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The Constitution: Drafting a More Perfect Union This lesson focuses on the drafting of the United States Constitution during the Federal Convention of 1787 in Philadelphia. Students will analyze an unidentified historical document and draw conclusions about what this document was for, who created it, and why. After the document is identified as George
Washington's annotated copy of the committee of Style's draft constitution, students will
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The U.S. Constitution: Continuity and Change in the Governing of the United States This unit includes four lessons using primary sources to examine continuity and change in the governing of the United States. Lessons one and two are focused on a study of the Constitution and Bill of Rights and provide access to primary source documents from the
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four features broadsides from the Continental Congress calling for special days of thanksgiving
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Faces Behind the Constitution We are providing a look at the delegates responsible for bringing the Constitution to life. Did you know not all the delegates signed the Constitution? To find out which men did, be sure to visit "Faces Behind the Constitution".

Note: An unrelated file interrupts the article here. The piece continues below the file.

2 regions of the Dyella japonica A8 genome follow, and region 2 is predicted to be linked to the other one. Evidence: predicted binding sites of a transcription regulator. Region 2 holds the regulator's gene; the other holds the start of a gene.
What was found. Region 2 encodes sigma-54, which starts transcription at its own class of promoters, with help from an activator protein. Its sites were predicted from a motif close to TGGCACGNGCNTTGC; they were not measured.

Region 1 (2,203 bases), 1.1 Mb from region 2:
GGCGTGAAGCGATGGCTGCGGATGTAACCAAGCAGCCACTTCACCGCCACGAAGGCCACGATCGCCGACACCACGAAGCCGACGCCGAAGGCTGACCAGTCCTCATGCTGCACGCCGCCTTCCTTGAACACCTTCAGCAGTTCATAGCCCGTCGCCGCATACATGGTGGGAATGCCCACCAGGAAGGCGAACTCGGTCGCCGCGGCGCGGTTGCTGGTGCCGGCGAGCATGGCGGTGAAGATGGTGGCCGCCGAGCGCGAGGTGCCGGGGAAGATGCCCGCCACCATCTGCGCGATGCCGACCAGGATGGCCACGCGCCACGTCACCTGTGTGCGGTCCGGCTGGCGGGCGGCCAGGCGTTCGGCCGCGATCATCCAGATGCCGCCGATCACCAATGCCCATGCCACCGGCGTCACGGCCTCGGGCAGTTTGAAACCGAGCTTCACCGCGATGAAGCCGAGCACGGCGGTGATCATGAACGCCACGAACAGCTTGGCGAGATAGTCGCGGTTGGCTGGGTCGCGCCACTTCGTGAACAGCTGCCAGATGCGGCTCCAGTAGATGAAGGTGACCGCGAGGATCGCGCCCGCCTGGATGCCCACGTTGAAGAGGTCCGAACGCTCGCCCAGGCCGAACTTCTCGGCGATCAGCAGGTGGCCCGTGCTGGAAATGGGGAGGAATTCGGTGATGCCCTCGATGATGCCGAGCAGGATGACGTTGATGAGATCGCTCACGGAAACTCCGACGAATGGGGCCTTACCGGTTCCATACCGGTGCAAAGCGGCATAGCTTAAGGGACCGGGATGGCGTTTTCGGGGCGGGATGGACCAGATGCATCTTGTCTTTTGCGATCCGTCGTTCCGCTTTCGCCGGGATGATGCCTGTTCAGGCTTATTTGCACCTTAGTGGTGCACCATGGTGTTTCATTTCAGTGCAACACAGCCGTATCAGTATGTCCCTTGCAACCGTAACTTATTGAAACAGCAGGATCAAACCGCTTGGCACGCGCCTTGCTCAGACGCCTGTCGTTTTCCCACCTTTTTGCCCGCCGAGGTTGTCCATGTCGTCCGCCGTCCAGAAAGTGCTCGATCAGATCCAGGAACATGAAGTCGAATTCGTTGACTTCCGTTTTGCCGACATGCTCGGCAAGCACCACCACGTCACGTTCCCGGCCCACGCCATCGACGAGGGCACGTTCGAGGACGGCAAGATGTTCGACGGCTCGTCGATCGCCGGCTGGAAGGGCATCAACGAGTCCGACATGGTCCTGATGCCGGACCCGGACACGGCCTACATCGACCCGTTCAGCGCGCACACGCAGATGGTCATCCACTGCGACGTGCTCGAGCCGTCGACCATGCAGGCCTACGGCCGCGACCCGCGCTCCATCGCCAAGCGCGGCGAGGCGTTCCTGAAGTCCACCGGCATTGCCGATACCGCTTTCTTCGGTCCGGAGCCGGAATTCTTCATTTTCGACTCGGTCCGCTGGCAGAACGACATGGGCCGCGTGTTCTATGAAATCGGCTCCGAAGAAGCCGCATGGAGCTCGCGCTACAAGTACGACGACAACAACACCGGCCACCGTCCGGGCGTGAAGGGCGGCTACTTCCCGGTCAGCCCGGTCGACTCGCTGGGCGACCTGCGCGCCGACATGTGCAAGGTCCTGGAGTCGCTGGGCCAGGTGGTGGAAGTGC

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November 15, 1777: The Articles of Confederation were Adopted How does a country become a country? When the Colonies declared their independence from Britain, they had a flag and an army. What they lacked was a government.
November 8, 1879: Louisiana Ratified a New State Constitution In an effort to respond to the demands of diversity as well as to the events of the Civil War and Reconstruction, Louisianans revised and passed new constitutions 10 times between 1812 and 1921.
December 18, 1787: New Jersey Approved the Constitution Approving the Constitution on December 18, 1787, New Jersey became the third state to join the Union, following Delaware and Pennsylvania.
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an essay To Form a More Perfect Union.
The George Washington Papers at the Library of Congress, 1741-1799 George Washington's election as delegate to the First and Second Continental Congresses and his command of the American Army during the Revolutionary War are well documented as well as his two presidential administrations from 1789 through 1797. Students can view Washington's letters and diary entries concerning the Constitution.
The James Madison Papers This collection include extensive notes of the debates during his three-year term in the Continental Congress. Notes and a memoranda document Madison's pivotal role in the Constitutional Convention of 1787 and the Virginia ratification convention of 1788. A special presentation essay James Madison and the Federal Constitutional